March 2020 wrap-up

Just like a lot of other people, my month didn’t go as planned. COVID-19 spoiled many of my plans and made me feel anxious and confused. But I am glad me and my family are healthy. At some points I totally wasn’t in the mind-set to read. There were also days when books were a great way to escape the real world for a while. I managed to read five books in March. The Shadow Sister was one of them, but I already included that one in my Pondathon wrap-up. Here are my thoughts about the other books I read.

The Pearl Sister - Lucinda RileyThe Pearl Sister (The Seven Sisters, #4) by Lucinda Riley4 stars
The fourth parts tells CeCe’s story. She was an important side character in the previous book, so we already know her a little. CeCe still is different than I expected. She isn’t as confident as she appears. Because I sometimes feel insecure too, it was easy to connect to CeCe. I also liked the fact that she has dyslexia. In real life I know quite a lot of people with dyslexia, but there are few book characters that have it. CeCe’s story starts where the previous book ended. With nothing left to loose, she goes to Australia to discover her roots. On her journey, CeCe hears about the Scottish Kitty who lived hundred years earlier. As companion of a rich woman she travelled to Australia. What was meant to be a temporary stay, became Kitty’s new home. I love that The Seven Sisters take me all over the world! I didn’t know a lot about the history of Australia. So it was very interesting to learn about the culture of the Aboriginals. I admire all the research Lucinda Riley did for her books. All stories are based on facts and she often included characters that really lived at that time. As usual, I am looking forward to the next part!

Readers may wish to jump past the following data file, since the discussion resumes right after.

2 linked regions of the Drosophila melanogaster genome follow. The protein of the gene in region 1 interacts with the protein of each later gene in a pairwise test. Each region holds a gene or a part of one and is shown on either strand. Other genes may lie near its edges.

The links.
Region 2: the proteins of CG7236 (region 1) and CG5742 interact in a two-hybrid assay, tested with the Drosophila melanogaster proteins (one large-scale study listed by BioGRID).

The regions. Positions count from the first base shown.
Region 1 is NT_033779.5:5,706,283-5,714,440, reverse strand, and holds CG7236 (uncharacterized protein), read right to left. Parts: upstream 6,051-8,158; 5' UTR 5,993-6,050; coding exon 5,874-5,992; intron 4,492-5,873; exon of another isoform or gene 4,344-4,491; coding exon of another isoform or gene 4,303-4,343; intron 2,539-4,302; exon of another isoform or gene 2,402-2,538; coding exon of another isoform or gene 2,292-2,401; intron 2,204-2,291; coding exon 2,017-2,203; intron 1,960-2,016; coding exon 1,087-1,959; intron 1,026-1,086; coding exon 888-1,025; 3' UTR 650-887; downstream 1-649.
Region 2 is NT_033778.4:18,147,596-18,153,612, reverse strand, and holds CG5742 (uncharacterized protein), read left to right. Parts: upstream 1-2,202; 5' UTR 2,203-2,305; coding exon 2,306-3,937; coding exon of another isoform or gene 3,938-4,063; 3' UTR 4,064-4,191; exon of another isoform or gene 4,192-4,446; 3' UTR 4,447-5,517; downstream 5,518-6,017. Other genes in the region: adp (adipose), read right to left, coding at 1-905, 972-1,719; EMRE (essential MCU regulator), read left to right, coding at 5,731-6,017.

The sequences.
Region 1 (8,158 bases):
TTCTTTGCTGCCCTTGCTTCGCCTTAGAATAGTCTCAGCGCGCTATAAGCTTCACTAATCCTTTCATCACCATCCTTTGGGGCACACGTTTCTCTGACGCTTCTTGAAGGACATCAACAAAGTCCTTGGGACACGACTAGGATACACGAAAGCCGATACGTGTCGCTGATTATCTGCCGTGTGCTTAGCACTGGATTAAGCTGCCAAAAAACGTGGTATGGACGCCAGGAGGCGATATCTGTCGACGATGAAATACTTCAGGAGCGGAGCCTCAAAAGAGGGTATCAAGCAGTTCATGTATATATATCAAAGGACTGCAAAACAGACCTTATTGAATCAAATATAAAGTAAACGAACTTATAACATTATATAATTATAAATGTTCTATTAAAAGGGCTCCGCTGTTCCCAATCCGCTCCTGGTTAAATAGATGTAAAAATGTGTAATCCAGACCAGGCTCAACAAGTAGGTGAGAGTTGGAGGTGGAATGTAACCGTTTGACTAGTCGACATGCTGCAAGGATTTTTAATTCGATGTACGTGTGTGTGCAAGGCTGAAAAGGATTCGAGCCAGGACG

The Testaments - Margaret AtwoodThe Testaments (The Handmaid’s Tale, #2) by Margaret Atwood4 stars
When I first heard that there was a sequel to The Handmaid’s Tale, I thought it was unnecessary. I decided to still give it a try after someone recommended it to me. The story is set around the same time as The Handmaid’s Tale. There are three characters who tell their story: an older Aunt who experienced the foundation of Gilead, a young girl who grew up in Gilead and a girl living in Canada. The different perspectives give interesting insides in how Gilead was founded and its position in the world. When comparing The Handmaid’s Tale to The Testaments, the books are very different. The Handmaid’s Tale has an oppressing and grim atmosphere. The Testaments is more hopeful and rather driven by the plot than the characters. Both books are good in their own way, but I think The Handmaid’s Tale had more impact. It left me with a small book hangover, while The Testaments was ‘just’ a good and exciting story. In the end the sequel was indeed not absolutely necessary, but I do think it’s an interesting addition to the story.

The Bear and the Nightingale (Winternight Trilogy, #1) by Katherine Arden  – 4 stars